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Bilger v. Astrue

United States District Court, Third Circuit

December 4, 2013

DONNA L. BILGER, Plaintiff,


RICHARD P. CONABOY, District Judge.

Here we consider Plaintiff's appeal from the Commissioner's denial of Disability Insurance Benefits ("DIB") under Title II of the Social Security Act ("Act"), 42 U.S.C. ยง 401-433. (Doc. 1.) The Administrative Law Judge ("ALJ") who originally evaluated the claim found that Plaintiff had the residual functional capacity ("RFC") to perform light work with certain limitations and denied Plaintiff's claim for benefits. (R. 13, 17.) With this action, Plaintiff argues that the ALJ's determination is error for two reasons: 1) the RFC is not based on substantial evidence (Doc. 6 at 7); and 2) the Vocational Expert's testimony did not constitute substantial evidence because the ALJ's hypothetical did not adequately portray the full extent of Plaintiff's limitations ( id. at 14). For the reasons discussed below, we conclude Plaintiff's claimed errors are without merit and, therefore, we deny her appeal of the Commissioner's decision.

I. Background

Plaintiff protectively filed for DIB on June 3, 2008. (R. 122.) Plaintiff's date of birth is May 2, 1953. (R. 126.) She is married with no minor children. ( Id. ) She claimed disability beginning on August 1, 2006 ( id. ), alleging an inability to work based on arthritis, diabetes and nerve damage (R. 138). She added that she could not stand and could not sit for long, she was in constant pain and was unable to clean her house or go up and down stairs. ( Id. ) Plaintiff had past work as a coffee hostess and box packer. (R. 139.) She has a ninth grade education. (R. 29.) Plaintiff's "date last insured" is September 30, 2006. (R. 10.)

The Social Security Administration denied Plaintiff's application by decision dated August 1, 2008. (R. 69-73.) On August 6, 2009, Plaintiff filed a timely Request for Hearing before an Administrative Law Judge. (R. 74.) On May 11, 2010, ALJ Donna M. Graffius held a hearing at which Plaintiff and a vocational expert ("VE") testified. (R. 22-54.)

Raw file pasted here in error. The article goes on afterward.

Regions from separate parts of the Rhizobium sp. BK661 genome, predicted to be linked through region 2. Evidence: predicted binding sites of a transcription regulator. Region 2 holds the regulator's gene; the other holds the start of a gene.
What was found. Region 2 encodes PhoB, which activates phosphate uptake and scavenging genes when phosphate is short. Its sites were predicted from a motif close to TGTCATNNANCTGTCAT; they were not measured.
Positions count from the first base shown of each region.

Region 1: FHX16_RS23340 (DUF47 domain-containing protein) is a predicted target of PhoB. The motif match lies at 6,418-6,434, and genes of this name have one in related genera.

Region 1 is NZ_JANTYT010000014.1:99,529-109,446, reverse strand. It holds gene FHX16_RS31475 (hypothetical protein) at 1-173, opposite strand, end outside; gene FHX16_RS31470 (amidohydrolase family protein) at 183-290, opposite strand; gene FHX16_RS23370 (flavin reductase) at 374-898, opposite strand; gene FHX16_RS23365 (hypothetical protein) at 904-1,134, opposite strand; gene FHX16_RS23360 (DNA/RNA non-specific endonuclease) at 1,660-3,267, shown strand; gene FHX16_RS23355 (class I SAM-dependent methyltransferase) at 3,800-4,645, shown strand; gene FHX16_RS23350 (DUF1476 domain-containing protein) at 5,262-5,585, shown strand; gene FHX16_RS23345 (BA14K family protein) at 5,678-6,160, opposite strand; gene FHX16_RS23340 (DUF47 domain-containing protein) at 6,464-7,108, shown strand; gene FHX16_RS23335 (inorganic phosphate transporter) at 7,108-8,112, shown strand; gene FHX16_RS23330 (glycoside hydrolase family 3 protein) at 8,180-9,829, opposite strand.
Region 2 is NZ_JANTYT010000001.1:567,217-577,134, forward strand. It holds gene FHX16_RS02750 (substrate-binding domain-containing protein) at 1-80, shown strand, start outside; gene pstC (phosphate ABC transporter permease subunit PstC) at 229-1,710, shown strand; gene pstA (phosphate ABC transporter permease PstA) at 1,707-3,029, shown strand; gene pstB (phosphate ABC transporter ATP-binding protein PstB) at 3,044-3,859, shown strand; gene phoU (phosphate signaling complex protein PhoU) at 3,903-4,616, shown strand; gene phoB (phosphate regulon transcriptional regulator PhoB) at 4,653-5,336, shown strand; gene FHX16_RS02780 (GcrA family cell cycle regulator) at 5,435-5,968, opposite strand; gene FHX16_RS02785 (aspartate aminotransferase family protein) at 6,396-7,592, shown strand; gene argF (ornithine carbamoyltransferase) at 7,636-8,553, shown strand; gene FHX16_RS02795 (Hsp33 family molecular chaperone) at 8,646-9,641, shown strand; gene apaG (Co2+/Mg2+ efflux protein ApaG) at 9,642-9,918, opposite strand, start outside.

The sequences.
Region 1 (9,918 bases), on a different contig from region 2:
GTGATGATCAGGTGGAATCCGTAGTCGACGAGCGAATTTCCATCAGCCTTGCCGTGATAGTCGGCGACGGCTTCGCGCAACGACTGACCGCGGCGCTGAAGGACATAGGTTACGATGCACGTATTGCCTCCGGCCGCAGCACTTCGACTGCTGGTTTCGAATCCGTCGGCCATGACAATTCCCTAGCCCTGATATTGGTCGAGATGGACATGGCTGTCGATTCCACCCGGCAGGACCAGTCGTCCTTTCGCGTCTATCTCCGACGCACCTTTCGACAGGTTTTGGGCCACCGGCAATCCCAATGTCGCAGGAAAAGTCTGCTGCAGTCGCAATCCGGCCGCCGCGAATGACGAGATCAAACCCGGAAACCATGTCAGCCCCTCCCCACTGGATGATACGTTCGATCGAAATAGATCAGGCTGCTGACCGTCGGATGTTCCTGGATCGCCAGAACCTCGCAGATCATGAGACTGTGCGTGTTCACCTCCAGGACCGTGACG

In response to the question of whether she was able to work as a box packer or coffee hostess in 2007 after her surgeon released her, Plaintiff responded that she could not because she "couldn't stand that long." (R. 37.) Plaintiff also stated she could not have performed any kind of work activity at that time because she never knew from day to day how she was going to feel. (R. 37-38.) She reported that she could do laundry and dishes on a good day but otherwise needed help with housework. (R. 38.) Plaintiff stated that she could do her own laundry and grocery, and visit with friends and relatives back in August of 2007. (R. 38-39.) When asked by her attorney about the period of time when her doctor had released her post surgery and whether she had increased her activities, Plaintiff responded that she felt better for a period of time, she did not run the sweeper, and her standing and walking remained limited. (R. 40.) She confirmed that she returned to her doctor due to increasing pain. (R. 41.) Plaintiff added that in the summer of 2007 she could be on her feet for ten to fifteen minutes and then pain would shoot down her left leg and her sleep was interrupted due to pain. (R. 41-42.) Plaintiff also testified that during the summer 2007 time period her sugar level was elevated due to diabetes, that she was tired all the time, was nauseated, had headaches, and experienced a loss of feeling in her feet and numbness in her fingertips. (R. 45-46.)